Thursday, March 12, 2009
Eating people is wrong…
…except if you are in the Andes and have survived a plane crash and there is nothing to chew on except your newly dead fellow passengers. Whatever it is that makes us develop taboos, it cannot be the Divine. If that were so then there would be some semblance of conformity among the world’s religions and faiths, always assuming that behind them all is One True God. However, not even cannibalism is a universal crime. The early colonists thought, in their passionate desire to impose religion and pillage the riches from tribal lands everywhere, that native peoples were godless and soul-less. Particularly those who ate their enemies after battle. They were little better than animals. Having such low esteem for their fellow men made it much easier to use and abuse them as slaves.
Somewhere in all this murk is a hierarchy. Taboos always have hidden levels of acceptability. More often than not these depend on the notion of context. So for UK thinking, if a man and his sister are the last surviving couple on a desert island, who would deny them the solace of each other’s bodies? For sex or for food? Or their desire to produce surviving offspring, despite the risks. Elsewhere, however, the same act may be acceptable within local law. But that is a familial taboo and we are talking here of eating issues! I saw a film in 1962 called Mondo Cane. It was a documentary horror film containing the bizarre stuff people stick down their throats around the world, a precursor to today’s TV jungle celebrity eating challenges. I vividly remember bluebottles on toast. On the news there has been widespread condemnation of cat farms in China, which provide delicious feline flesh for the meat market. The film showed a multitude of cats of all types and markings, inside a large wire cage. Yes, pretty pussies. Meanwhile, most of the ‘developed’ world other than Norway and Japan, is distressed by the thought of eating whale.
One argument in this conflicting set of attitudes to what should be prohibited from a menu, is that the hierarchy of acceptability is based on the degree to which animals are like humans, in their intelligence and their looks. The brighter they are and the more anthropomorphic, the greater the revulsion we have. But this ignores pig in some cultures and it ignores horse in others. It ignores monkey where that is eaten. In fact, when it comes down to a stricter examination, there is nothing that is not poisonous that is not eaten somewhere, no matter how bright. Octopus is more intelligent than a dog. Pigs are even brighter and have a sort of army colonel character to their faces. Even the ugly looking blowfish, that most venomous of finned creatures, is prized in Japanese restaurants. Young chefs have to eat their own cooked blowfish before being allowed to practise on their customers. Custom develops over centuries and, if I am to be believed, human beings then embroider these into their religions or socail mores and have their gods or their cultures decree that such and such is lipsmacking and that other stuff is not.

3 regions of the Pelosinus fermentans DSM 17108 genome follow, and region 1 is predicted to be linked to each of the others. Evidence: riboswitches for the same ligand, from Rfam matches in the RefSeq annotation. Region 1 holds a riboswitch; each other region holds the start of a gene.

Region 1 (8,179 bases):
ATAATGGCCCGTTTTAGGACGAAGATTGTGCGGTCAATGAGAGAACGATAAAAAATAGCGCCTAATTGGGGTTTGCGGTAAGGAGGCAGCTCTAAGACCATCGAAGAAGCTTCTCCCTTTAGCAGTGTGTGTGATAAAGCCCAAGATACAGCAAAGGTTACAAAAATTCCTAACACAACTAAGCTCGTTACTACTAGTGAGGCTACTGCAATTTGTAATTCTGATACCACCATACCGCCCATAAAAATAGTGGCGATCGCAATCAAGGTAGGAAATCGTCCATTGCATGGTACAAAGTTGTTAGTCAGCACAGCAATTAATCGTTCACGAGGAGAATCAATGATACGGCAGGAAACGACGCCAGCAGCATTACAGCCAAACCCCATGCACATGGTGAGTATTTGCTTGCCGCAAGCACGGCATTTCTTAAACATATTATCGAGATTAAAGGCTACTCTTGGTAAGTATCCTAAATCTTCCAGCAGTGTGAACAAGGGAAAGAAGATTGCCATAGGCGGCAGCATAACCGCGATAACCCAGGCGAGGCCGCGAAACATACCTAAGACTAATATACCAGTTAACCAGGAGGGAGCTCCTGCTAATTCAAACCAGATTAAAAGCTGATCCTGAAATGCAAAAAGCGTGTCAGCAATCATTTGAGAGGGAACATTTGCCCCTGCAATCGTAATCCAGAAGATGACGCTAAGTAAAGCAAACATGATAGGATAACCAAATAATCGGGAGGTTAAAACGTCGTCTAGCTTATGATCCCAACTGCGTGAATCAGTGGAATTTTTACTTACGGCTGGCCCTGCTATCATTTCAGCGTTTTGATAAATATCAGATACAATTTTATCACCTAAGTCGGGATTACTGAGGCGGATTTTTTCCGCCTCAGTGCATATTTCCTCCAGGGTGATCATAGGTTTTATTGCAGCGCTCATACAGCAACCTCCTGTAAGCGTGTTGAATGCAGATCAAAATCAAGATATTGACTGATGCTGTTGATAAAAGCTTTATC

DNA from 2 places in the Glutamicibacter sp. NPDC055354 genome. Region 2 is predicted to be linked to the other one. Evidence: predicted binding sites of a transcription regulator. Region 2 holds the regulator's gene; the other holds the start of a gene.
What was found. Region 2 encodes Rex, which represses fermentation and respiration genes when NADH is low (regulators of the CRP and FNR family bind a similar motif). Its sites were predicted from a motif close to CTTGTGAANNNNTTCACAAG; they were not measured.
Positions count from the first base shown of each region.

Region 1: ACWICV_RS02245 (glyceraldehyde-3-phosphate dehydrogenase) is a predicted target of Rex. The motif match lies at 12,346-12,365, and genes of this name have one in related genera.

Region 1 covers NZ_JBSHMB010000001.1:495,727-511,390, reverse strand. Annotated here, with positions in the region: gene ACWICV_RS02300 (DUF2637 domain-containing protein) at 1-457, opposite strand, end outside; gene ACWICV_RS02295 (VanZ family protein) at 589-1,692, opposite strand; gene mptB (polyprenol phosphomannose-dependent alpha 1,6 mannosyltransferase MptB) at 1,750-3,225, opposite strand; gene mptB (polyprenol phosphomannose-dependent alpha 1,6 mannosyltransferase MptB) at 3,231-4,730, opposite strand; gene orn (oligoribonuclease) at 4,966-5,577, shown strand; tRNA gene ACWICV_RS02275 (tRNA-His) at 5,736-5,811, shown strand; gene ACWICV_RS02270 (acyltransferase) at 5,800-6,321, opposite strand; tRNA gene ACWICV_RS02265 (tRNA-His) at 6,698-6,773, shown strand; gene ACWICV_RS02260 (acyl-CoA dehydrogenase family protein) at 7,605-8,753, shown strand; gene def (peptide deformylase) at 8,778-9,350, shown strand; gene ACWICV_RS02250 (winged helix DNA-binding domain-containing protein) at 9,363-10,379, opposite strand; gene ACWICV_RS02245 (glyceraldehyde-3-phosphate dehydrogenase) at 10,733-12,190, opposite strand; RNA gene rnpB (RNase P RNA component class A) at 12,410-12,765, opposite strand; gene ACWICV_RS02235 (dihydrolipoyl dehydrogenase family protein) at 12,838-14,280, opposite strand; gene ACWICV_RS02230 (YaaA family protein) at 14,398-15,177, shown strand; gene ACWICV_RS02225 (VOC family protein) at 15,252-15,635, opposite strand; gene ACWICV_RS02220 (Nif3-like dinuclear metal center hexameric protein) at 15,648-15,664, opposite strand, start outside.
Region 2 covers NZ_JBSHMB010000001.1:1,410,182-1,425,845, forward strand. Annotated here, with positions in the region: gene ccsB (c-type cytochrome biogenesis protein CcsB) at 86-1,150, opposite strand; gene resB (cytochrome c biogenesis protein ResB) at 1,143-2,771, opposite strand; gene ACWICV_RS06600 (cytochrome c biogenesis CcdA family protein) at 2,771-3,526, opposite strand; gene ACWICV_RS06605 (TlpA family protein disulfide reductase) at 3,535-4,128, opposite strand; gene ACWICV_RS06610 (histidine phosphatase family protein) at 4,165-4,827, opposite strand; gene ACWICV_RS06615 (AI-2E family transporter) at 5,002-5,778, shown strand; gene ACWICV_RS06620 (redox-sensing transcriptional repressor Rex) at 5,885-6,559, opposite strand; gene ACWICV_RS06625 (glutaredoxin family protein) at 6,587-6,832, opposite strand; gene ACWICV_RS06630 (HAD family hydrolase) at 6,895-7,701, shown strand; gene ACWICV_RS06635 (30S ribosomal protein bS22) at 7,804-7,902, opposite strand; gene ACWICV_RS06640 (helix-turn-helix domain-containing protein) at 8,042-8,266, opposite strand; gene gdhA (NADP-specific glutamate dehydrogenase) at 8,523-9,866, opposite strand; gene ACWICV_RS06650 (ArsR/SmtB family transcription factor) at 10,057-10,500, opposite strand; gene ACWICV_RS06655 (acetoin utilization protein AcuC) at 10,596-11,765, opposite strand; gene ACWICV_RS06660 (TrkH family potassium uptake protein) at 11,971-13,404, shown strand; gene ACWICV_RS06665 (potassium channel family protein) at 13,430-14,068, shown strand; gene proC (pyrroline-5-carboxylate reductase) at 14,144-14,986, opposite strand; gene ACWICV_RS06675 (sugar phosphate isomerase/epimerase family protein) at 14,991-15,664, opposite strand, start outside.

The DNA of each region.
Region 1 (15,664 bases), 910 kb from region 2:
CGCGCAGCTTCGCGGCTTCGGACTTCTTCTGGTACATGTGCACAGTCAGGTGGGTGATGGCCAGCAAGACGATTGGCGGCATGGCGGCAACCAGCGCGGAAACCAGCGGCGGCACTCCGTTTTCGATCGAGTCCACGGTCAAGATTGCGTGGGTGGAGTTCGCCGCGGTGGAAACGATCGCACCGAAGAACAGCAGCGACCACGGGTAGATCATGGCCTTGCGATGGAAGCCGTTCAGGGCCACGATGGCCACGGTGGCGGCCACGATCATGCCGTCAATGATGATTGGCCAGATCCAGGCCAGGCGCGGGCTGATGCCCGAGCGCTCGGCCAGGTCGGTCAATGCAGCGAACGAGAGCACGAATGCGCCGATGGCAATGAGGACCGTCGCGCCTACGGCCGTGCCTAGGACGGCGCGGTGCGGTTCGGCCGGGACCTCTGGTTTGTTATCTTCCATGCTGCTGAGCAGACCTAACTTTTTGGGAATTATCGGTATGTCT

I have probably eaten dog under the loose disclaimer of ‘meat stew’ in an Uzbek corrugated-roofed café by the road, on the way from Tashkent to Samarkand. Muslims and Jews have eaten pork in error, often enough. They live to tell the tale with no apparent harm to their ethical cores. Whether entry is prohibited to heaven or some other paradise owing to such contamination remains to be seen..
It is hard for us to comprehend that what we refuse to eat is the result of mere sentimentality or expediency and that there are no universal laws out there. Here’s a quick TT (Taboo Test). Order the following food, according to your degree of revulsion, should circumstances require you to survive. Put the most mouth watering first and the least appetising, last:
Dolphin, Flies, Snake, Snail, Worm, Rat, Penguin, Bat, Crow, Tarantula